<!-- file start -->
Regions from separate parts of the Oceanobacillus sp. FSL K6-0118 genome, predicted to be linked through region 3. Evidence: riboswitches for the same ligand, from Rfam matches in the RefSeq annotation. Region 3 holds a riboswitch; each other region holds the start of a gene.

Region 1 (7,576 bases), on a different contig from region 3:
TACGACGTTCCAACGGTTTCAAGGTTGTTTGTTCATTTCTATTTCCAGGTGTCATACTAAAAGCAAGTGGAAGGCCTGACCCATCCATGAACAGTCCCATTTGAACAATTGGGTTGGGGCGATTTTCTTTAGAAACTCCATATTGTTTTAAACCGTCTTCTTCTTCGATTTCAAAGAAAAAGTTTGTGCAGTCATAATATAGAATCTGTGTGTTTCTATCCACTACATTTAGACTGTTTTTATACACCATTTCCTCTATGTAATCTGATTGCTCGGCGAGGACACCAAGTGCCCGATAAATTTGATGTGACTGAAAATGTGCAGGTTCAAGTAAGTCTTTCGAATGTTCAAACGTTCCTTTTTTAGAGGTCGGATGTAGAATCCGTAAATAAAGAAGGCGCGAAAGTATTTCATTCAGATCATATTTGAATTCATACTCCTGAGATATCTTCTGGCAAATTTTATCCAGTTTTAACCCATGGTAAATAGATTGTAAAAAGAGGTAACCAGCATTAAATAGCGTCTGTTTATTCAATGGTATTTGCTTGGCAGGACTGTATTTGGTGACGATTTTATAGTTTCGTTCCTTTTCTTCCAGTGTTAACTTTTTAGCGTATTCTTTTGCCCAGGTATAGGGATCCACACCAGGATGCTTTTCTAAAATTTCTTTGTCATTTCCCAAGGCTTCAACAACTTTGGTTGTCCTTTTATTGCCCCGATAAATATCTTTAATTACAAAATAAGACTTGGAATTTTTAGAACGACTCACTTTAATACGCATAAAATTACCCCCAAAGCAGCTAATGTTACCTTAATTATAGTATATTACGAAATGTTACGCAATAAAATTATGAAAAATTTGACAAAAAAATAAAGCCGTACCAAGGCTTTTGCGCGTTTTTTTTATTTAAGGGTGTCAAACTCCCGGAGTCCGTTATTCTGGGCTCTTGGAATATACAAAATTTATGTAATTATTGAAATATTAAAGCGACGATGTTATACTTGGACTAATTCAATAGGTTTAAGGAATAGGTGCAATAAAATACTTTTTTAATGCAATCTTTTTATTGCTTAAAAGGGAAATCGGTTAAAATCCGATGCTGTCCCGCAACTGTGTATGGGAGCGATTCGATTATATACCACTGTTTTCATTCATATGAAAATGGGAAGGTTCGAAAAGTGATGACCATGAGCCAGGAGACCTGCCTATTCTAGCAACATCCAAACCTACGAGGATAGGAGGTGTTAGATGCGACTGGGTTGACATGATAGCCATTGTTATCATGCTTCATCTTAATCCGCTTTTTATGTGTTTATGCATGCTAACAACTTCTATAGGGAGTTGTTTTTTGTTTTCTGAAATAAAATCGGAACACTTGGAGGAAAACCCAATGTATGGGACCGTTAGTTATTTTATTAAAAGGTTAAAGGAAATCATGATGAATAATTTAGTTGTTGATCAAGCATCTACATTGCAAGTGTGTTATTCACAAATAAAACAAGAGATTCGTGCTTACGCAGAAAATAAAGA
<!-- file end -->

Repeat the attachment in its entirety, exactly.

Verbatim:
Regions from separate parts of the Oceanobacillus sp. FSL K6-0118 genome, predicted to be linked through region 3. Evidence: riboswitches for the same ligand, from Rfam matches in the RefSeq annotation. Region 3 holds a riboswitch; each other region holds the start of a gene.

Region 1 (7,576 bases), on a different contig from region 3:
TACGACGTTCCAACGGTTTCAAGGTTGTTTGTTCATTTCTATTTCCAGGTGTCATACTAAAAGCAAGTGGAAGGCCTGACCCATCCATGAACAGTCCCATTTGAACAATTGGGTTGGGGCGATTTTCTTTAGAAACTCCATATTGTTTTAAACCGTCTTCTTCTTCGATTTCAAAGAAAAAGTTTGTGCAGTCATAATATAGAATCTGTGTGTTTCTATCCACTACATTTAGACTGTTTTTATACACCATTTCCTCTATGTAATCTGATTGCTCGGCGAGGACACCAAGTGCCCGATAAATTTGATGTGACTGAAAATGTGCAGGTTCAAGTAAGTCTTTCGAATGTTCAAACGTTCCTTTTTTAGAGGTCGGATGTAGAATCCGTAAATAAAGAAGGCGCGAAAGTATTTCATTCAGATCATATTTGAATTCATACTCCTGAGATATCTTCTGGCAAATTTTATCCAGTTTTAACCCATGGTAAATAGATTGTAAAAAGAGGTAACCAGCATTAAATAGCGTCTGTTTATTCAATGGTATTTGCTTGGCAGGACTGTATTTGGTGACGATTTTATAGTTTCGTTCCTTTTCTTCCAGTGTTAACTTTTTAGCGTATTCTTTTGCCCAGGTATAGGGATCCACACCAGGATGCTTTTCTAAAATTTCTTTGTCATTTCCCAAGGCTTCAACAACTTTGGTTGTCCTTTTATTGCCCCGATAAATATCTTTAATTACAAAATAAGACTTGGAATTTTTAGAACGACTCACTTTAATACGCATAAAATTACCCCCAAAGCAGCTAATGTTACCTTAATTATAGTATATTACGAAATGTTACGCAATAAAATTATGAAAAATTTGACAAAAAAATAAAGCCGTACCAAGGCTTTTGCGCGTTTTTTTTATTTAAGGGTGTCAAACTCCCGGAGTCCGTTATTCTGGGCTCTTGGAATATACAAAATTTATGTAATTATTGAAATATTAAAGCGACGATGTTATACTTGGACTAATTCAATAGGTTTAAGGAATAGGTGCAATAAAATACTTTTTTAATGCAATCTTTTTATTGCTTAAAAGGGAAATCGGTTAAAATCCGATGCTGTCCCGCAACTGTGTATGGGAGCGATTCGATTATATACCACTGTTTTCATTCATATGAAAATGGGAAGGTTCGAAAAGTGATGACCATGAGCCAGGAGACCTGCCTATTCTAGCAACATCCAAACCTACGAGGATAGGAGGTGTTAGATGCGACTGGGTTGACATGATAGCCATTGTTATCATGCTTCATCTTAATCCGCTTTTTATGTGTTTATGCATGCTAACAACTTCTATAGGGAGTTGTTTTTTGTTTTCTGAAATAAAATCGGAACACTTGGAGGAAAACCCAATGTATGGGACCGTTAGTTATTTTATTAAAAGGTTAAAGGAAATCATGATGAATAATTTAGTTGTTGATCAAGCATCTACATTGCAAGTGTGTTATTCACAAATAAAACAAGAGATTCGTGCTTACGCAGAAAATAAAGA